A) A Choice or None
Although there are parents who
advocate choice in terms of offering two different math curriculums, I believe that is the
worst option. It will continue to polarize the issue and make objective assessment even
more difficult. Just imagine administrators and teachers pitted against parents for years
to come trying to prove each other wrong. Any comparison of results will be clouded by
recriminations of unfairness because the playing field will never be level. I beseech
parents proposing choice to consider how harmful that will be to their children. Innocent
children becoming our pawns in a prolonged struggle where victory may be Pyrrhic. Our
children may emulate more of our nastiness than our righteous zeal.
To my comrades across the aisle,
please seek to build consensus rather than widen the chasm. Too many curriculum choices
have been made under an "either-or" framework. Either understanding or drilling,
discovery or rote memory, there is a place of "both-and" too. In the real world,
it is tough to find a totally balanced curriculum. Our responsibility is to recognize the
weaknesses and take concrete steps to address those areas in the selected curriculum.
Certain supplementary materials should be mandatory, others can be left to teachers'
B) A Voice or None
Before selecting any curriculum, it will be good for the school district
to engage parents in dialogue to find out what their perspectives are in regards to math
in schools. Examples of some of such questions are in Appendix E.
There are common grounds that we share and these are the building blocks for developing
consensus. There may be areas where the school need to articulate clearly so that parents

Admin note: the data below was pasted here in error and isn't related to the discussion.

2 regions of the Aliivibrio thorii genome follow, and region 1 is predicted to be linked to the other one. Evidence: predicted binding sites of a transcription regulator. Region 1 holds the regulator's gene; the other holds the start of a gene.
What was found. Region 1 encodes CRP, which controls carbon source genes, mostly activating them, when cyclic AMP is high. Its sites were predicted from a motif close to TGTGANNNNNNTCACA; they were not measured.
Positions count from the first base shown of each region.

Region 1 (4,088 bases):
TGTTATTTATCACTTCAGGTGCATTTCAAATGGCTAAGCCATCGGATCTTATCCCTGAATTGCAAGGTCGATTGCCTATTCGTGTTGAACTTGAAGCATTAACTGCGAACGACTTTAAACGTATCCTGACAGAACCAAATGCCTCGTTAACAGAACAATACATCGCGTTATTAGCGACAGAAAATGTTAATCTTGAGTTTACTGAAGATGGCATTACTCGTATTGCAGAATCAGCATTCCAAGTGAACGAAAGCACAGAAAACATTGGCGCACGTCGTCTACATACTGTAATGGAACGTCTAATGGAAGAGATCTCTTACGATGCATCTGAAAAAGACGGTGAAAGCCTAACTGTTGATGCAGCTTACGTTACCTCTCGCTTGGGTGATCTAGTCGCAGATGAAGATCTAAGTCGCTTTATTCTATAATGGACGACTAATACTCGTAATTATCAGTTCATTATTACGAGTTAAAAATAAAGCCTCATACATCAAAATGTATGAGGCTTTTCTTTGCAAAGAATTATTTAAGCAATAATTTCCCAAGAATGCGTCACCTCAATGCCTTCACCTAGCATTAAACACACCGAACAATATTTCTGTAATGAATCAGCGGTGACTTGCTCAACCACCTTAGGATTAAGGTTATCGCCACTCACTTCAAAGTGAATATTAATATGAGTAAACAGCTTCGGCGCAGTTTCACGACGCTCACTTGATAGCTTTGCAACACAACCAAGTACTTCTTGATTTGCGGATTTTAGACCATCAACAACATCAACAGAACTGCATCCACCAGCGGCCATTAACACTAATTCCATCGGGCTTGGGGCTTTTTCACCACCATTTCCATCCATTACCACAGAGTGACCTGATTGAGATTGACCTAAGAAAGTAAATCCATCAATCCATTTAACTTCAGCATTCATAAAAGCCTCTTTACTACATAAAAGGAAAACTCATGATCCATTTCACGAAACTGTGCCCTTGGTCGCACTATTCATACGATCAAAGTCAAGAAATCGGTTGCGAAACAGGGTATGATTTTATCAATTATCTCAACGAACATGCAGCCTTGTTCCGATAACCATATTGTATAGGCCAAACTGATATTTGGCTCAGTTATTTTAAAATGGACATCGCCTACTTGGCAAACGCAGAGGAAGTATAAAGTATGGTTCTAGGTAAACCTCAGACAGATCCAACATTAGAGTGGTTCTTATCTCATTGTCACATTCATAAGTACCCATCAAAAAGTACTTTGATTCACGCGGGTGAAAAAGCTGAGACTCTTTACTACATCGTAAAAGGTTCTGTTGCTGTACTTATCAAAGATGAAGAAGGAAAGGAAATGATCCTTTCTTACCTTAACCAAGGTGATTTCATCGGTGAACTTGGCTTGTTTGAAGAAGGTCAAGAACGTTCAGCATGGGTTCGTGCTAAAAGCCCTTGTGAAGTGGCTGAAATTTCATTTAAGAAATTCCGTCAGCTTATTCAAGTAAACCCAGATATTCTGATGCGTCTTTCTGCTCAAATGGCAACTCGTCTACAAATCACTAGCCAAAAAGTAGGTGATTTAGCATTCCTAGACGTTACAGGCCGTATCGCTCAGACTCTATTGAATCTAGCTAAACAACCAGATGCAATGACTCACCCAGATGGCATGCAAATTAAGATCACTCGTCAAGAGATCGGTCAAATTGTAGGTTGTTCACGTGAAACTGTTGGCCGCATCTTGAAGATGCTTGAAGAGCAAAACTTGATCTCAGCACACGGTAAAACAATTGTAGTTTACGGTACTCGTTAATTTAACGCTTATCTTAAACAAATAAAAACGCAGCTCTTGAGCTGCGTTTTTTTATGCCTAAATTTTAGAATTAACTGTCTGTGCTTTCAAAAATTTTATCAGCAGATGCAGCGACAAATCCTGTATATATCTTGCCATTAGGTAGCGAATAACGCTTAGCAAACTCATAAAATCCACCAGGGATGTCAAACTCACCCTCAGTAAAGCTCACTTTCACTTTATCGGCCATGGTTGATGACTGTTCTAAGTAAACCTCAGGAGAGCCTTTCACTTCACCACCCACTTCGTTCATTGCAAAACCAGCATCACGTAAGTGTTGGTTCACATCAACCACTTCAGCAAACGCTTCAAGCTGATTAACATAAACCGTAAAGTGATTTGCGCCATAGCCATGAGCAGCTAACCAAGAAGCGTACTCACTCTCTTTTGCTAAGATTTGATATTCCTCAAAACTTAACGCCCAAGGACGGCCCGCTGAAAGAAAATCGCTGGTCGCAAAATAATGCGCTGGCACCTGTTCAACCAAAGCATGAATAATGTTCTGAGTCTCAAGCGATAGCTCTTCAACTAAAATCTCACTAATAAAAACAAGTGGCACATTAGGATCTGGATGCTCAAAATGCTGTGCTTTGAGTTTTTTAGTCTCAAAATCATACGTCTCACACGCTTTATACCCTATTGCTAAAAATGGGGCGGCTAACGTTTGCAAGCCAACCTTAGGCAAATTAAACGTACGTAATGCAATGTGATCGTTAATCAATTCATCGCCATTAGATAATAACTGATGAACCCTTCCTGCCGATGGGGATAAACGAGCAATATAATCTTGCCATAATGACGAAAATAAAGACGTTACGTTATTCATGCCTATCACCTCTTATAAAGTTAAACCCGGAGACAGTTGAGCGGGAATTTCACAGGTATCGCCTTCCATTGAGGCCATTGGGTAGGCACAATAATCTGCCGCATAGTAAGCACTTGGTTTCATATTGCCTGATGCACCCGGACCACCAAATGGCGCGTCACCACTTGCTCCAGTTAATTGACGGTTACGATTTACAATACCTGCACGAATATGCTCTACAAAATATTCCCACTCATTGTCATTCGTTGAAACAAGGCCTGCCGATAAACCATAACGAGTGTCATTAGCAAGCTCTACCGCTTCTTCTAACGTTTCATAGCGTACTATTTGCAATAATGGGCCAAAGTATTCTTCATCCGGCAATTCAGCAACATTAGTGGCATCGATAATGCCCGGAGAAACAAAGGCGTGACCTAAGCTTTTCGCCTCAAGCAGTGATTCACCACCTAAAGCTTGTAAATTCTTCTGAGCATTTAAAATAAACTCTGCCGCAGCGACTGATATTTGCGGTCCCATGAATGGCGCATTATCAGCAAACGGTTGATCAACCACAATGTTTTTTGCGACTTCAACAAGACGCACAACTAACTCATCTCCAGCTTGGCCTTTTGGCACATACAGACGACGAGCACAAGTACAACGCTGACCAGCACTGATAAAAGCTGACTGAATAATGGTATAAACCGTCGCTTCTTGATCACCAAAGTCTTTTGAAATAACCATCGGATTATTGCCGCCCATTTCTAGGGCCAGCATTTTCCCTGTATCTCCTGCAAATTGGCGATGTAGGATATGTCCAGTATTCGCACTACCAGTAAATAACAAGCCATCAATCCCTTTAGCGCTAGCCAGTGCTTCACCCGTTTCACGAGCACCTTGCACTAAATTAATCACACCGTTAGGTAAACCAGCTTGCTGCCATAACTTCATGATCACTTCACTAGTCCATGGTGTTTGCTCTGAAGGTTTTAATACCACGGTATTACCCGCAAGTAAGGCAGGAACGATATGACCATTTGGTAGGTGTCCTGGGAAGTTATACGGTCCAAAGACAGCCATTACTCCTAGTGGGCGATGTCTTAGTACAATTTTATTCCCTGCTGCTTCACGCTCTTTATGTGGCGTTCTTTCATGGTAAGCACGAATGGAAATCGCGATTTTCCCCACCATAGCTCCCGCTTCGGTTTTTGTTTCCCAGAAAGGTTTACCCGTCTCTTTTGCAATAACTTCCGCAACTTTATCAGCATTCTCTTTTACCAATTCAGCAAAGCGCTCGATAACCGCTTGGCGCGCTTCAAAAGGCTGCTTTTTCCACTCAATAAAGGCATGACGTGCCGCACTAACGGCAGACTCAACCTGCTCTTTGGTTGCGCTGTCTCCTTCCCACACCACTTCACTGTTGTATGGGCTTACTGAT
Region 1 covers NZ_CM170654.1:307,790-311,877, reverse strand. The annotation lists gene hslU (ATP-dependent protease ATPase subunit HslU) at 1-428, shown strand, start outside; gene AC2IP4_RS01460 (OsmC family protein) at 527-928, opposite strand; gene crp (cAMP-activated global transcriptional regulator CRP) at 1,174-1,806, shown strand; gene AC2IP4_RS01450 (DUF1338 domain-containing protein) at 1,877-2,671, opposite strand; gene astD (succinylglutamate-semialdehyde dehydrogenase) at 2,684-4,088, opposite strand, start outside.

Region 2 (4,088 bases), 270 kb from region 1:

can understand the differences. Concerned parents can be allies even though coalition
members may not see eye-to-eye all the time.
Evaluate the many alternatives out there and see which ones comes closest
to our shared values and requires minimal supplementary work. I have found a host of
alternatives in websites such as:
Many of these have already done pilot projects and whose results we can
analyze instead of spending time doing it ourselves.
Since CMP originated from the concern of poor Algebra 1 performances, did
it ever occur to anyone that perhaps we should review the high school text used?
Mathematically Correct website have done reviews of several Algebra 1 textbooks including
Glencoe's, they can be found at:
It is interesting to find two other A-rated textbooks over Glencoe's B-rating. The two
A-rated text are:
- Algebra 1: Expressions, Equations and Applications by Paul Foerster, Addison-Wesley
- Algebra: Structure and Method - Book 1 by Richard G. Brown, Mary P. Dolciani, Robert H.
Sorgenfrey, et al., McDougall Littell/Houghton Mifflin
I sincerely believe that there needs to be a more holistic approach in reviewing math
education in PISD instead of just piecemeal revision. It is my desire to see a more
cooperative atmosphere between educators and parents. I hope that this report will
contribute to developing that consensus for the future of our children.